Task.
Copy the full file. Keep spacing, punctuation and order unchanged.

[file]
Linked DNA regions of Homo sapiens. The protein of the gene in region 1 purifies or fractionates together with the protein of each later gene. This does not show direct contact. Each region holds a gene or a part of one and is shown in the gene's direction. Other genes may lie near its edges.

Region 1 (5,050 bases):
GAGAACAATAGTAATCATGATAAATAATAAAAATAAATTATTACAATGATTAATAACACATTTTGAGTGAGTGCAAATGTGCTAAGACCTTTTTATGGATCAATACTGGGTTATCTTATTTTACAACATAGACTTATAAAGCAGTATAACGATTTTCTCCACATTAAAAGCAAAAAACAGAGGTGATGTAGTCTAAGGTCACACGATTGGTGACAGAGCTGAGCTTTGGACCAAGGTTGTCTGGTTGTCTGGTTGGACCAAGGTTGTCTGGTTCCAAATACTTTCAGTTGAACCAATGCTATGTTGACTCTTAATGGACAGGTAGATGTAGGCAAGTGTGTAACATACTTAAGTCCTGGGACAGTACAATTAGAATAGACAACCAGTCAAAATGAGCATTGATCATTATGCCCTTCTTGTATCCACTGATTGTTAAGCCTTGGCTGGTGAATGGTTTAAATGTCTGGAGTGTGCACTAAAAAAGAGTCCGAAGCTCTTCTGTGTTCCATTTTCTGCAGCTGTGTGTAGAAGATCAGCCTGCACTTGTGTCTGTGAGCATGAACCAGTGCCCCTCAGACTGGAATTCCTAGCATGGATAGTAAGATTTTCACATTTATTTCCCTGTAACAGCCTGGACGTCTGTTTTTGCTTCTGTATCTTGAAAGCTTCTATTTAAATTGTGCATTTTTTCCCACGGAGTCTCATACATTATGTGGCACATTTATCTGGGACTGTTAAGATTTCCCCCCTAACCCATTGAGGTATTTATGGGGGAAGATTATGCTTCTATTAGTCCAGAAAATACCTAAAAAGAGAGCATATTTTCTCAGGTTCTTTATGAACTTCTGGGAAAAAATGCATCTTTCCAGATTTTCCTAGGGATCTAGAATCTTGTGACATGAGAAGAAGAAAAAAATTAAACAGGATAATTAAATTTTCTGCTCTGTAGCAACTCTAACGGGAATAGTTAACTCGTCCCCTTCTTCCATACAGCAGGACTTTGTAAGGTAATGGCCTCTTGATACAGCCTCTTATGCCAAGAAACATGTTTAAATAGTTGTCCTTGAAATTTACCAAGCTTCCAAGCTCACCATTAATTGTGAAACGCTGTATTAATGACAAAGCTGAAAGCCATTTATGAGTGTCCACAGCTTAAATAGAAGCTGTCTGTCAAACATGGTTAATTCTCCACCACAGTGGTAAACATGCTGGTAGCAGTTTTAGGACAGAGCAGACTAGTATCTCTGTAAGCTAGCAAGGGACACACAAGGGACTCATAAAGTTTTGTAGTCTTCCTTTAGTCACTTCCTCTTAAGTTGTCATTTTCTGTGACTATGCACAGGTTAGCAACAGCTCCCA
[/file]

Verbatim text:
Linked DNA regions of Homo sapiens. The protein of the gene in region 1 purifies or fractionates together with the protein of each later gene. This does not show direct contact. Each region holds a gene or a part of one and is shown in the gene's direction. Other genes may lie near its edges.

Region 1 (5,050 bases):
GAGAACAATAGTAATCATGATAAATAATAAAAATAAATTATTACAATGATTAATAACACATTTTGAGTGAGTGCAAATGTGCTAAGACCTTTTTATGGATCAATACTGGGTTATCTTATTTTACAACATAGACTTATAAAGCAGTATAACGATTTTCTCCACATTAAAAGCAAAAAACAGAGGTGATGTAGTCTAAGGTCACACGATTGGTGACAGAGCTGAGCTTTGGACCAAGGTTGTCTGGTTGTCTGGTTGGACCAAGGTTGTCTGGTTCCAAATACTTTCAGTTGAACCAATGCTATGTTGACTCTTAATGGACAGGTAGATGTAGGCAAGTGTGTAACATACTTAAGTCCTGGGACAGTACAATTAGAATAGACAACCAGTCAAAATGAGCATTGATCATTATGCCCTTCTTGTATCCACTGATTGTTAAGCCTTGGCTGGTGAATGGTTTAAATGTCTGGAGTGTGCACTAAAAAAGAGTCCGAAGCTCTTCTGTGTTCCATTTTCTGCAGCTGTGTGTAGAAGATCAGCCTGCACTTGTGTCTGTGAGCATGAACCAGTGCCCCTCAGACTGGAATTCCTAGCATGGATAGTAAGATTTTCACATTTATTTCCCTGTAACAGCCTGGACGTCTGTTTTTGCTTCTGTATCTTGAAAGCTTCTATTTAAATTGTGCATTTTTTCCCACGGAGTCTCATACATTATGTGGCACATTTATCTGGGACTGTTAAGATTTCCCCCCTAACCCATTGAGGTATTTATGGGGGAAGATTATGCTTCTATTAGTCCAGAAAATACCTAAAAAGAGAGCATATTTTCTCAGGTTCTTTATGAACTTCTGGGAAAAAATGCATCTTTCCAGATTTTCCTAGGGATCTAGAATCTTGTGACATGAGAAGAAGAAAAAAATTAAACAGGATAATTAAATTTTCTGCTCTGTAGCAACTCTAACGGGAATAGTTAACTCGTCCCCTTCTTCCATACAGCAGGACTTTGTAAGGTAATGGCCTCTTGATACAGCCTCTTATGCCAAGAAACATGTTTAAATAGTTGTCCTTGAAATTTACCAAGCTTCCAAGCTCACCATTAATTGTGAAACGCTGTATTAATGACAAAGCTGAAAGCCATTTATGAGTGTCCACAGCTTAAATAGAAGCTGTCTGTCAAACATGGTTAATTCTCCACCACAGTGGTAAACATGCTGGTAGCAGTTTTAGGACAGAGCAGACTAGTATCTCTGTAAGCTAGCAAGGGACACACAAGGGACTCATAAAGTTTTGTAGTCTTCCTTTAGTCACTTCCTCTTAAGTTGTCATTTTCTGTGACTATGCACAGGTTAGCAACAGCTCCCA